Exploration Through Example

Example-driven development, Agile testing, context-driven testing, Agile programming, Ruby, and other things of interest to Brian Marick
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Sun, 09 Jan 2005

Programming the PDP-1

A story, following up on my post about the virtues of knowing languages close to the machine. One of the things that always impressed me about the great Lisp hackers was the way they moved effortlessly between levels of abstraction. At one moment, they could be thinking extremely abstract ideas like call-with-current-continuation (often abbreviated call/cc). The next, they could be hacking PDP-10 assembler. But are the two levels so unconnected?

There was an OOPSLA workshop organized around reading PDP-1 assembler. An interesting machine, the PDP-1. It had one general-purpose register, one IO register that could be used for scratch space, and no stack pointer.

In the workshop, we read parts of Peter Deutsch's first Lisp for the PDP-1, struggling through the unfamiliar idioms. Even for people who know assembly, there's a big difference between idioms that assume at least six available registers + a stack pointer (the PDP-11) and those that assume two.

One idiom looked something like this (eliding any complications due to having such a small peephole to memory):

  104:	store 106 in 100
  105:  goto 203
  106:  next instruction in the computation
  203: do something
  204: goto 303

  303: do something
  304: goto 404

  404: do something
  405: goto the instruction stored in 100

The main program invokes a subcomputation by storing the eventual return address and jumping to the first subroutine. All the components of the subroutine know they're part of a chain of computation, so they just jump to the next link. The final one looks in a known place to find where the main program's next instruction is and jumps there. No stack.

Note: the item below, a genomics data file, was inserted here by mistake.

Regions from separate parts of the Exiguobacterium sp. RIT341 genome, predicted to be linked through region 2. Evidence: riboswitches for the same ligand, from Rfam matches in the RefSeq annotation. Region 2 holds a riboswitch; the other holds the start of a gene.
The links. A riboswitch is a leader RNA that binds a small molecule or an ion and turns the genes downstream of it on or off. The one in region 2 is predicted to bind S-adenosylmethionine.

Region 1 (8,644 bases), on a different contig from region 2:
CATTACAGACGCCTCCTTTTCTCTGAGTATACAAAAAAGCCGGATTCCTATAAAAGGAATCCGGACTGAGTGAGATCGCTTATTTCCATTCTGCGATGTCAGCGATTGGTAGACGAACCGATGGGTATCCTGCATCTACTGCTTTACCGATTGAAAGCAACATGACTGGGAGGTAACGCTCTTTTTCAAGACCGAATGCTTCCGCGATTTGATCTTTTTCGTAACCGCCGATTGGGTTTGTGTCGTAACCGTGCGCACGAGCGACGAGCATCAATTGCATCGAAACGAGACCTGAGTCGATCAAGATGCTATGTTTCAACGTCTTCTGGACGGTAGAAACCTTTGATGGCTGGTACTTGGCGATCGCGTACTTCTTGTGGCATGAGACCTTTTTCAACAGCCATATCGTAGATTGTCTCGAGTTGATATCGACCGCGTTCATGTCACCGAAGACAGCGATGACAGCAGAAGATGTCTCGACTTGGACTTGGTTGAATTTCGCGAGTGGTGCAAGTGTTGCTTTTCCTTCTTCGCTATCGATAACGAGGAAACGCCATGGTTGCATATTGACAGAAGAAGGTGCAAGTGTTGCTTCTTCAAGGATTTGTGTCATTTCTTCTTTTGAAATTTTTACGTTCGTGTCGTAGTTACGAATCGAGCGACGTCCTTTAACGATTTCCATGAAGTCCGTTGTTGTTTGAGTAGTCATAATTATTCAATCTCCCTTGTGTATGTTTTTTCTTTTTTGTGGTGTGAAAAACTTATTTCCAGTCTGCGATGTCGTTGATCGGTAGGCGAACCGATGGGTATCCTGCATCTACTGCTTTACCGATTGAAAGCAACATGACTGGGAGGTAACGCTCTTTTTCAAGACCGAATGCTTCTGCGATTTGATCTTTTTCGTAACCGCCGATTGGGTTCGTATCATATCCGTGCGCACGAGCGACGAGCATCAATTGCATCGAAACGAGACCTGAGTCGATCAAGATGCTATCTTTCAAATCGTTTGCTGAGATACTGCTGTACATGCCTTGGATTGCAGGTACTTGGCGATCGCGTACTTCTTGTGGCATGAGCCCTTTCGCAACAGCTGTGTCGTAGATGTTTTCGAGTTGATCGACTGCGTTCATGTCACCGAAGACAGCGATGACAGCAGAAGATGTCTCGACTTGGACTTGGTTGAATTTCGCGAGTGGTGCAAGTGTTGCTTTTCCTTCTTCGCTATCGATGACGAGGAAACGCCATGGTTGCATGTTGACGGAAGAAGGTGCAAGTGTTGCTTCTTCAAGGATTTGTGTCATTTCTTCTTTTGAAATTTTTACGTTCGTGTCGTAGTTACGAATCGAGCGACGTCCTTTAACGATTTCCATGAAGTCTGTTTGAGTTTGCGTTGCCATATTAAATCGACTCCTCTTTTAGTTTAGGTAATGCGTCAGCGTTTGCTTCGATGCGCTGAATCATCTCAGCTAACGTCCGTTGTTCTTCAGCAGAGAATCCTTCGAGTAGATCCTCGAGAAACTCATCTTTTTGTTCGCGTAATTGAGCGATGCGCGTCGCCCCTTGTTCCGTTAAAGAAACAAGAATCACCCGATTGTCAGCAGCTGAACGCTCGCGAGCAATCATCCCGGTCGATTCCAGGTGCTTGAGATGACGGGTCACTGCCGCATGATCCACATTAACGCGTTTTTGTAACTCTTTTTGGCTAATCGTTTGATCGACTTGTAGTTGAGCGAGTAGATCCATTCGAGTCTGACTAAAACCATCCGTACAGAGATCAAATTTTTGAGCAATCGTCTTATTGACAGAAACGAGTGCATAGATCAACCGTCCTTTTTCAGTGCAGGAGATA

When we figured out what was going on (I think Dick Gabriel had to explain it), the thought that flashed through my brain was "call/cc!" It's not - it's closer to setjmp/longjmp - but I wondered whether experience at that low level primed the Lisp hackers to be receptive to ideas like call/cc. The idea of a function call is sort of a closed conceptual universe. It encourages you think about what you can do with function calls, not necessarily what you can do that's like function calling. But if you know assembler, especially from before there were modern-day function calls, you're perhaps more likely to think of a function call as a bricolage: something made up of pieces, pieces that can be assembled in different ways or used independently in combination with new pieces. Maybe call and return don't have to go together.

I suspect that's all bogus. Call/cc probably has more to do with Lisper's tendencies to try to make everything a function. (Witness Steele and Sussman's Lambda the Ultimate papers.) And there's all that denotational semantics / lambda calculus stuff. Perhaps experience using assembly to code something vaguely similar didn't till the soil for call/cc. But isn't it pretty to think so?

## Posted at 12:51 in category /misc [permalink] [top]

About Brian Marick
I consult mainly on Agile software development, with a special focus on how testing fits in.

Contact me here: marick@exampler.com.




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